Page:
Friday, 1 April 2016
Nicholas Paschall, talks of the mythological creatures, more commonly known as Vampires! @Nelfeshne
I would like to welcome fellow author, Nicholas Paschall, on to the blog today. Nicholas is going to take us on a journey and explore the history of the Vampire through popular fiction.
Vampires. The very word conjures up images of red-eyed, pale skinned angelic figures that feast on human blood, strangely erotic yet mind-numbingly dangerous at the same time. From the innocent looking child vampire to the androgynous ancient, they range in all shapes, colors and sizes. In books and cinema, we have three categories of vampires we can look at and analyze: the beautiful, the hideous, and the weird.
The beautiful can be seen in Anne Rice’s Interview with the Vampire and Stephanie Meyer’s Twilight saga. Both highlight vampires as both dangerous and attractive creatures, with pale skin and taut muscles that provide preternatural strength. This is a step away from the original vampire story by Bram Stoker but it is a creative move. Meyer’s vampire’s aren’t even harmed by sunlight, though they do adopt a hostile stance against werewolves as it seems to be a classic route when the two inhuman species meet. Other instance of beautiful vampires with werewolf aggression are seen in the box office thriller Underworld series, and to a lesser extent Van Helsing and the dry comedy Dark Shadows, which was based off of a television soap opera of a supernatural family not unlike the Munster’s, though far more dangerous.
The second category is the hideous vampires, vampires that shed their mortal skin to take on their true appearance, that of a monster. These vampires represent a more defined fear of the unknown that humans face every day. Unlike a shuffling zombie or a serial killer, the hideous vampire is almost unkillable. You’ve seen them in film: in Underworld: Evolution you have one of the ancient vampires infused with werewolf blood, creating a monster that is nigh indestructible. Bullets, silver swords, and holy relics do little to this creature. They finally manage to slay it through a combination of luck and skill from a vampire/werewolf hybrid. In Nosferatu they went to great lengths to pull the vampire’s appearance away from that of a human, making the monster possess spindly fingers ending in wicked hooks, bulging eyes with a misshapen bald head and elongated ears. He crept silently around his lair and your home, and killed those he drank from. The difference between the beautiful and the hideous is that the beautiful doesn’t necessarily kill the person they feed upon. The hideous always kills their victim, making them more monstrous than ever as they take life away from the natural to fuel the unnatural.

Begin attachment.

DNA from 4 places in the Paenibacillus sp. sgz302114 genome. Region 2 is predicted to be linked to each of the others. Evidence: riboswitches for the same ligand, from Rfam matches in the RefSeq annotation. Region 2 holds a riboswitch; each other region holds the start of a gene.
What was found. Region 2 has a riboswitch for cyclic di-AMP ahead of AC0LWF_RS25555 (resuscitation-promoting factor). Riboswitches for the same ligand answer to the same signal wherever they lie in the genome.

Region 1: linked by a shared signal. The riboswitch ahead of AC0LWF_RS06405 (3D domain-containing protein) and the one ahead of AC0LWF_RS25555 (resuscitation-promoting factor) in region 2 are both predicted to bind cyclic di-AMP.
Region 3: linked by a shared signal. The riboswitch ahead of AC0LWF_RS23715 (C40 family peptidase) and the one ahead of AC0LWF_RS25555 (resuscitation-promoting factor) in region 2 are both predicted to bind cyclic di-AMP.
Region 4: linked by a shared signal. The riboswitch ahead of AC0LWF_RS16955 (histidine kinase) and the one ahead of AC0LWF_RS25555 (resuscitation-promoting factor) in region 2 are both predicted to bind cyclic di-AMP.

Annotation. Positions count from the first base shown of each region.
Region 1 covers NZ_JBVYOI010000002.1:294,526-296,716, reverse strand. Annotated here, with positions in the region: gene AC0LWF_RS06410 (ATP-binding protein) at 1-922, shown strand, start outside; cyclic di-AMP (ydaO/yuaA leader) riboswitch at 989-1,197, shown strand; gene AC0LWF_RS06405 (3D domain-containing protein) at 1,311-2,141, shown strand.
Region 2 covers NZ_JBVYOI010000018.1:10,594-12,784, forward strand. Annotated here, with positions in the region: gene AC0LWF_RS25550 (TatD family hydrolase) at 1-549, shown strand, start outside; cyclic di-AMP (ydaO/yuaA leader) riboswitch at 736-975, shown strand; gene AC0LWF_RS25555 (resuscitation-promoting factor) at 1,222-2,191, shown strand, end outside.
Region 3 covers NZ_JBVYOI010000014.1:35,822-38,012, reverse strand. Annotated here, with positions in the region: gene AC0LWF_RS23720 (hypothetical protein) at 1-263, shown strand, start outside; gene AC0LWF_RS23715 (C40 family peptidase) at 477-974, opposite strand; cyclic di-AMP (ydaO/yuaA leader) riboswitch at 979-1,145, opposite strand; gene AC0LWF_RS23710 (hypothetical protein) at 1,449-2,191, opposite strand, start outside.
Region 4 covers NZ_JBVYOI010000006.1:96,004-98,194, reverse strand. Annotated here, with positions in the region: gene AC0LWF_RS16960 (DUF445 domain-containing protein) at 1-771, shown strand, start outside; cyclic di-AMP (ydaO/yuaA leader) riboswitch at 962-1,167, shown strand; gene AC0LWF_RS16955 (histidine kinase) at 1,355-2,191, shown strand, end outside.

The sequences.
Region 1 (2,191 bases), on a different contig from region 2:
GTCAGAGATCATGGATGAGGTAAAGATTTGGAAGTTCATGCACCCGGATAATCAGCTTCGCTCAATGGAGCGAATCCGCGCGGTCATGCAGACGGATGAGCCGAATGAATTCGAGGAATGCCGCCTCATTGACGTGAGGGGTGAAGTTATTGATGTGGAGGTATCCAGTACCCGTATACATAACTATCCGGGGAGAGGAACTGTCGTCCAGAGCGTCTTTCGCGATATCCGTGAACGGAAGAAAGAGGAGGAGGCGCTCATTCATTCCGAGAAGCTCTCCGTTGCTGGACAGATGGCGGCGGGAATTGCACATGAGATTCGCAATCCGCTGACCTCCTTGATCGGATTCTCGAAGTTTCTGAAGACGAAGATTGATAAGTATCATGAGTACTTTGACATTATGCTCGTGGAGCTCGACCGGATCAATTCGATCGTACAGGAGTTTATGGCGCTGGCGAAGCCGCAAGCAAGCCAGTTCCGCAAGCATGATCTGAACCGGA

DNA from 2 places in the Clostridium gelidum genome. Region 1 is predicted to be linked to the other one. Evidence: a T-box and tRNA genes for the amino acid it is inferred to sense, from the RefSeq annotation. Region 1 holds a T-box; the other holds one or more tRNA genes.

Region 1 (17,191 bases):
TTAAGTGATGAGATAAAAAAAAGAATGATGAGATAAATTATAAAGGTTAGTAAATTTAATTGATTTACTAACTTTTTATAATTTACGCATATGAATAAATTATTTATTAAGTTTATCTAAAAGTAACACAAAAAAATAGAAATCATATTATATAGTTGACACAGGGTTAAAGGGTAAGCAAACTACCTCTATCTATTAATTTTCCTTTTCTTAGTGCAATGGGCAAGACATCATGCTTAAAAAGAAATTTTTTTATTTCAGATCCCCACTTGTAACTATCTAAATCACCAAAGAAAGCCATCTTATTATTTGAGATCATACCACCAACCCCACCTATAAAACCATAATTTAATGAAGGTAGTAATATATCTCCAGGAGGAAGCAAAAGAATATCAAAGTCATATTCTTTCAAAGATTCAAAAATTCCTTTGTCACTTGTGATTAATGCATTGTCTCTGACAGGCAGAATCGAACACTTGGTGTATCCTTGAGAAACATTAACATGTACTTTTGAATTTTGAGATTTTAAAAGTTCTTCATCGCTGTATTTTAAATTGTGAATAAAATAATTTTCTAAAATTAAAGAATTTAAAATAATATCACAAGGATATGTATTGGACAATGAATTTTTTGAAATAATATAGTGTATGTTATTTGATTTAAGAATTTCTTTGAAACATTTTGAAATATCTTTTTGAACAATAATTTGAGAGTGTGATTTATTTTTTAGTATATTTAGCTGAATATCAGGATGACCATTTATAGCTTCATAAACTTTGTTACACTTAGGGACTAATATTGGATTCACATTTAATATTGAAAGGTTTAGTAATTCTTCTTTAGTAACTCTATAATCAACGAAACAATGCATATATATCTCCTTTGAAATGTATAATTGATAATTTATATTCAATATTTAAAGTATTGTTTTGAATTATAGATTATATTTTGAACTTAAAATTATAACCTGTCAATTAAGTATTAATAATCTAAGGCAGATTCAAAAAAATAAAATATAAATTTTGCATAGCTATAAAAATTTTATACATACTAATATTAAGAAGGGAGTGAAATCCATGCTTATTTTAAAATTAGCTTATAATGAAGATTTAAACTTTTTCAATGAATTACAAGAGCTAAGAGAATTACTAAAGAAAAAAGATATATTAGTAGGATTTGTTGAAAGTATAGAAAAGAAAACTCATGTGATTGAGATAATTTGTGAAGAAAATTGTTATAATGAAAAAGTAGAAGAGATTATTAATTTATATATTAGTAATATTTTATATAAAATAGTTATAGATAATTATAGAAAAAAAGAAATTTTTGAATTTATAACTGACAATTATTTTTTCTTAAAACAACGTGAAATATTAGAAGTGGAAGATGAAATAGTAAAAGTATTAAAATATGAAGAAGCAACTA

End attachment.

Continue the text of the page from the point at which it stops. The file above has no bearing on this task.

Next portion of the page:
Now the weird is a category that only applies to vampires that straddle the line between the first two categories. In Rachel Caine’s Morganville Vampire book series, we have a community of vampires living openly with the town residents while hiding from college students who attend the local university. They have blood vans that come by and take blood “donations” from residents to feed the vampires, while some vampires prefer to hunt their prey. Some have gone mad over their centuries of life while others have grown detached from their human side. The older they get the more radical they shift in an emotional direction. The father of the vampires, Bishop, comes to town and tries to usurp control from his daughter Amelia while using the humans of town as bait. He wants a book that details how to create a new vampire, as it is a lost art and their numbers are dwindling due to a rare disease that slowly drives them into an animal-like state, more beast than anything else that seeks warm blood.